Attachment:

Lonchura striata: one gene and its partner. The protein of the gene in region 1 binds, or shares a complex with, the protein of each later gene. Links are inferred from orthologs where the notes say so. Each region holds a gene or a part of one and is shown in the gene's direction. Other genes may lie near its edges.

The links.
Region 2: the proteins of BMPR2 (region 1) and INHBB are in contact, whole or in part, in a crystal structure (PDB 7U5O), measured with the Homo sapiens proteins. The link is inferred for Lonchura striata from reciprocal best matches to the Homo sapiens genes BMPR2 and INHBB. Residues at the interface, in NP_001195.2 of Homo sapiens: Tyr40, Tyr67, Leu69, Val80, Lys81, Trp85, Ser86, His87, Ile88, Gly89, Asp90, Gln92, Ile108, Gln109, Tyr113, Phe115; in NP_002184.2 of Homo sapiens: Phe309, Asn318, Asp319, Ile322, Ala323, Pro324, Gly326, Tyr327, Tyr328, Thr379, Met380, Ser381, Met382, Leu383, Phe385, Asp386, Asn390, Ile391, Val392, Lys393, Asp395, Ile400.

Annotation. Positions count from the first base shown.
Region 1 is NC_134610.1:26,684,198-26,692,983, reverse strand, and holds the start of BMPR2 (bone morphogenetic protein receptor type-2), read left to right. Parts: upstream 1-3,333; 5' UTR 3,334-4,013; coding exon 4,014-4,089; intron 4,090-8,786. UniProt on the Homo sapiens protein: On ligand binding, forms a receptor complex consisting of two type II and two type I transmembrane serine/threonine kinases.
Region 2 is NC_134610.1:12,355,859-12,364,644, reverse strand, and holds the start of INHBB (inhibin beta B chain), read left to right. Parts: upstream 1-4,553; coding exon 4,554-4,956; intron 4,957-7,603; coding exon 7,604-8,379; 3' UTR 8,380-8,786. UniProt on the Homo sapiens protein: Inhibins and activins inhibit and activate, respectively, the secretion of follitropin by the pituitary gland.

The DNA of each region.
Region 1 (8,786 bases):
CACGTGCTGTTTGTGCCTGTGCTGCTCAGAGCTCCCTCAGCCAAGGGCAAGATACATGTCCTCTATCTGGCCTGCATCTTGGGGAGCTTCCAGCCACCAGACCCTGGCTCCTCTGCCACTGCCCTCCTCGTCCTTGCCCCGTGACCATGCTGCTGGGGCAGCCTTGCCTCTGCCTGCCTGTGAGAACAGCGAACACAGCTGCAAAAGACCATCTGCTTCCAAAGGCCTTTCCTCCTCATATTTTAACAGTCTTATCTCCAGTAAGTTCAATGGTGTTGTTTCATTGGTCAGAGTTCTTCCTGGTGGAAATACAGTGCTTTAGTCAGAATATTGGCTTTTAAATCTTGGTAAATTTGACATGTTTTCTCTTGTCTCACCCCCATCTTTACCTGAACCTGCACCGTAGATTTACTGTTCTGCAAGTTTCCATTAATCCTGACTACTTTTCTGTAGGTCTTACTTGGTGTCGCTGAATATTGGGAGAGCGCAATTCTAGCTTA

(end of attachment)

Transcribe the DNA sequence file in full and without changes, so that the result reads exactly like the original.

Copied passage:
Lonchura striata: one gene and its partner. The protein of the gene in region 1 binds, or shares a complex with, the protein of each later gene. Links are inferred from orthologs where the notes say so. Each region holds a gene or a part of one and is shown in the gene's direction. Other genes may lie near its edges.

The links.
Region 2: the proteins of BMPR2 (region 1) and INHBB are in contact, whole or in part, in a crystal structure (PDB 7U5O), measured with the Homo sapiens proteins. The link is inferred for Lonchura striata from reciprocal best matches to the Homo sapiens genes BMPR2 and INHBB. Residues at the interface, in NP_001195.2 of Homo sapiens: Tyr40, Tyr67, Leu69, Val80, Lys81, Trp85, Ser86, His87, Ile88, Gly89, Asp90, Gln92, Ile108, Gln109, Tyr113, Phe115; in NP_002184.2 of Homo sapiens: Phe309, Asn318, Asp319, Ile322, Ala323, Pro324, Gly326, Tyr327, Tyr328, Thr379, Met380, Ser381, Met382, Leu383, Phe385, Asp386, Asn390, Ile391, Val392, Lys393, Asp395, Ile400.

Annotation. Positions count from the first base shown.
Region 1 is NC_134610.1:26,684,198-26,692,983, reverse strand, and holds the start of BMPR2 (bone morphogenetic protein receptor type-2), read left to right. Parts: upstream 1-3,333; 5' UTR 3,334-4,013; coding exon 4,014-4,089; intron 4,090-8,786. UniProt on the Homo sapiens protein: On ligand binding, forms a receptor complex consisting of two type II and two type I transmembrane serine/threonine kinases.
Region 2 is NC_134610.1:12,355,859-12,364,644, reverse strand, and holds the start of INHBB (inhibin beta B chain), read left to right. Parts: upstream 1-4,553; coding exon 4,554-4,956; intron 4,957-7,603; coding exon 7,604-8,379; 3' UTR 8,380-8,786. UniProt on the Homo sapiens protein: Inhibins and activins inhibit and activate, respectively, the secretion of follitropin by the pituitary gland.

The DNA of each region.
Region 1 (8,786 bases):
CACGTGCTGTTTGTGCCTGTGCTGCTCAGAGCTCCCTCAGCCAAGGGCAAGATACATGTCCTCTATCTGGCCTGCATCTTGGGGAGCTTCCAGCCACCAGACCCTGGCTCCTCTGCCACTGCCCTCCTCGTCCTTGCCCCGTGACCATGCTGCTGGGGCAGCCTTGCCTCTGCCTGCCTGTGAGAACAGCGAACACAGCTGCAAAAGACCATCTGCTTCCAAAGGCCTTTCCTCCTCATATTTTAACAGTCTTATCTCCAGTAAGTTCAATGGTGTTGTTTCATTGGTCAGAGTTCTTCCTGGTGGAAATACAGTGCTTTAGTCAGAATATTGGCTTTTAAATCTTGGTAAATTTGACATGTTTTCTCTTGTCTCACCCCCATCTTTACCTGAACCTGCACCGTAGATTTACTGTTCTGCAAGTTTCCATTAATCCTGACTACTTTTCTGTAGGTCTTACTTGGTGTCGCTGAATATTGGGAGAGCGCAATTCTAGCTTA